This photo essay focuses upon the literacy practices of two groups of preschoolers as they built, illustrated, and dictated stories in response to their participation in a “Castle Project.” Data, including literacy artifacts, photodocumentation, sociodramatic play scenarios, and conversations are qualitatively analyzed, coded, and evaluated over a three month period. We use a narrative approach to describe the three- and four-year-olds’ talk, actions, and ideas, and the ways block play facilitated their sense of story and motivation to write. We suggest a reciprocity of thinking between the building and composing processes. Preschoolers’ story ideas, we deduce, were conceptualized and rehearsed in the block corner. We illustrate the power of emergent literacy learners to construct understandings of the world with the support and guidance of their teacher, using inquiry based and arts infused approaches to teaching and learning.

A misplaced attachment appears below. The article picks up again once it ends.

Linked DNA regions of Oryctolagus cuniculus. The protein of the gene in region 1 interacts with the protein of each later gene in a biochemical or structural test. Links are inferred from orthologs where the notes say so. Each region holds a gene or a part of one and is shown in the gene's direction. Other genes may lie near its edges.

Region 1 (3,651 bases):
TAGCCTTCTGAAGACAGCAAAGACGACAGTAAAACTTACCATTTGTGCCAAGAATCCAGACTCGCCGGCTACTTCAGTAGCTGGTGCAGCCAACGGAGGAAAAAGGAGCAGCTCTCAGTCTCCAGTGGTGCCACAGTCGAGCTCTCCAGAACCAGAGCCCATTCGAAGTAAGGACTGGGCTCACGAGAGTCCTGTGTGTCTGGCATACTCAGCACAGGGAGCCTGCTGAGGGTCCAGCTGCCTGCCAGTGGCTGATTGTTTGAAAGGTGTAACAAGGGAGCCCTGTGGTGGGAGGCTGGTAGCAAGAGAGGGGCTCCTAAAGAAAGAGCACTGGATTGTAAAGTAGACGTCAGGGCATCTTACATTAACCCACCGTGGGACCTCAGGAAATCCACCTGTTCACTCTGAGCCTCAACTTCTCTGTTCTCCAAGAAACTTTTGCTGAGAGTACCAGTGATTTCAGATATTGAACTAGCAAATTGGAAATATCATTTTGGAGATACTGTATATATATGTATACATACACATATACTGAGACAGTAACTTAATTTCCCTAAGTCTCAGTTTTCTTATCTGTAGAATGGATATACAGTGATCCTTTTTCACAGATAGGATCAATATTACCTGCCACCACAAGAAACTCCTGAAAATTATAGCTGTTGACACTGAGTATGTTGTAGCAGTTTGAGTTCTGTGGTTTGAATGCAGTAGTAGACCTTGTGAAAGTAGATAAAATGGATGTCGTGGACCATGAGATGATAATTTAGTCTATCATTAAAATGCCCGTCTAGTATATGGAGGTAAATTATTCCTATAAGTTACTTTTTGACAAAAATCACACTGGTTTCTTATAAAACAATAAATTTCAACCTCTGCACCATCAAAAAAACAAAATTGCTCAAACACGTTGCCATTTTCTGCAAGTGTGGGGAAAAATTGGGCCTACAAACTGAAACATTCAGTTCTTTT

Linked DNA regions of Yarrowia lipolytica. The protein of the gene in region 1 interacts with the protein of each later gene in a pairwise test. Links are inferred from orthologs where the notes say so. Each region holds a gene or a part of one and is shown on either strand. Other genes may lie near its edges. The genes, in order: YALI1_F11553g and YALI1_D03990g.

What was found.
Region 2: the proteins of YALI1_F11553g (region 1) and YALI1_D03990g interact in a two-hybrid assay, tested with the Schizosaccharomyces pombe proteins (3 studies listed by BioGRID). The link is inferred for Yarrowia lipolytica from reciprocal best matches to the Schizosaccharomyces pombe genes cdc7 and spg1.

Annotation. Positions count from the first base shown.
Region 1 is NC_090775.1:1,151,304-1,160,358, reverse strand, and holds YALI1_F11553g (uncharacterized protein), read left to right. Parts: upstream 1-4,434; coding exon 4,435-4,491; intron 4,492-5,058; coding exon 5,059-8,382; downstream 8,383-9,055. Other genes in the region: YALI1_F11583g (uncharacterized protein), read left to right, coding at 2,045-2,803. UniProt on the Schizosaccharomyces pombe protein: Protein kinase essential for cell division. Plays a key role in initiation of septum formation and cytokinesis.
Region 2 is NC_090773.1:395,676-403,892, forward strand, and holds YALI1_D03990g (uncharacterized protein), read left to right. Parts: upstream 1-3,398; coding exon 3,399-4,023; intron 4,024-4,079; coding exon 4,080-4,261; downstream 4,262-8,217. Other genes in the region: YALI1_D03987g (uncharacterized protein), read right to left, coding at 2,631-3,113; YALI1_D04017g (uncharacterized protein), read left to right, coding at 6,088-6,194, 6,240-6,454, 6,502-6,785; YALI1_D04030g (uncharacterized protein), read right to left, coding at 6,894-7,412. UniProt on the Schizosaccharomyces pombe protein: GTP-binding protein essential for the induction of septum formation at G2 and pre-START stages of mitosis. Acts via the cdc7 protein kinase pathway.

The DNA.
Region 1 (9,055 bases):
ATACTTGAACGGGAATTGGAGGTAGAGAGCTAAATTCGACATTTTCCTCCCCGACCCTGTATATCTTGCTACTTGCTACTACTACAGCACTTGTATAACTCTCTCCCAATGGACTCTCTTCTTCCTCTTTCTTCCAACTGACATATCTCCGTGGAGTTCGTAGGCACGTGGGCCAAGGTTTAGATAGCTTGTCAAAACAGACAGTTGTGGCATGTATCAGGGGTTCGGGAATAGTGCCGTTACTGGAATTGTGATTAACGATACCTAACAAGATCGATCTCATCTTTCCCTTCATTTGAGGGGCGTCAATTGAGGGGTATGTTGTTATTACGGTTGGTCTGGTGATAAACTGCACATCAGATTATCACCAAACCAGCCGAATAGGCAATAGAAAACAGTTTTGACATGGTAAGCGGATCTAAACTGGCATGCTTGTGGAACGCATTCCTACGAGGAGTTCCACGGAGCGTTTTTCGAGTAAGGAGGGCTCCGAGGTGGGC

Robertson-Eletto, J., Guha, S., & Marinelli, M. (2017). Constructing a sense of story: One block at a time. Language and Literacy Spectrum, 27(1) [Article 4].
Originally published in Language and Literacy Spectrum, 27(1) [Article 4]. © 2017 Digital Commons at Buffalo State. Reprinted with permission of the publisher. The original material can be found here.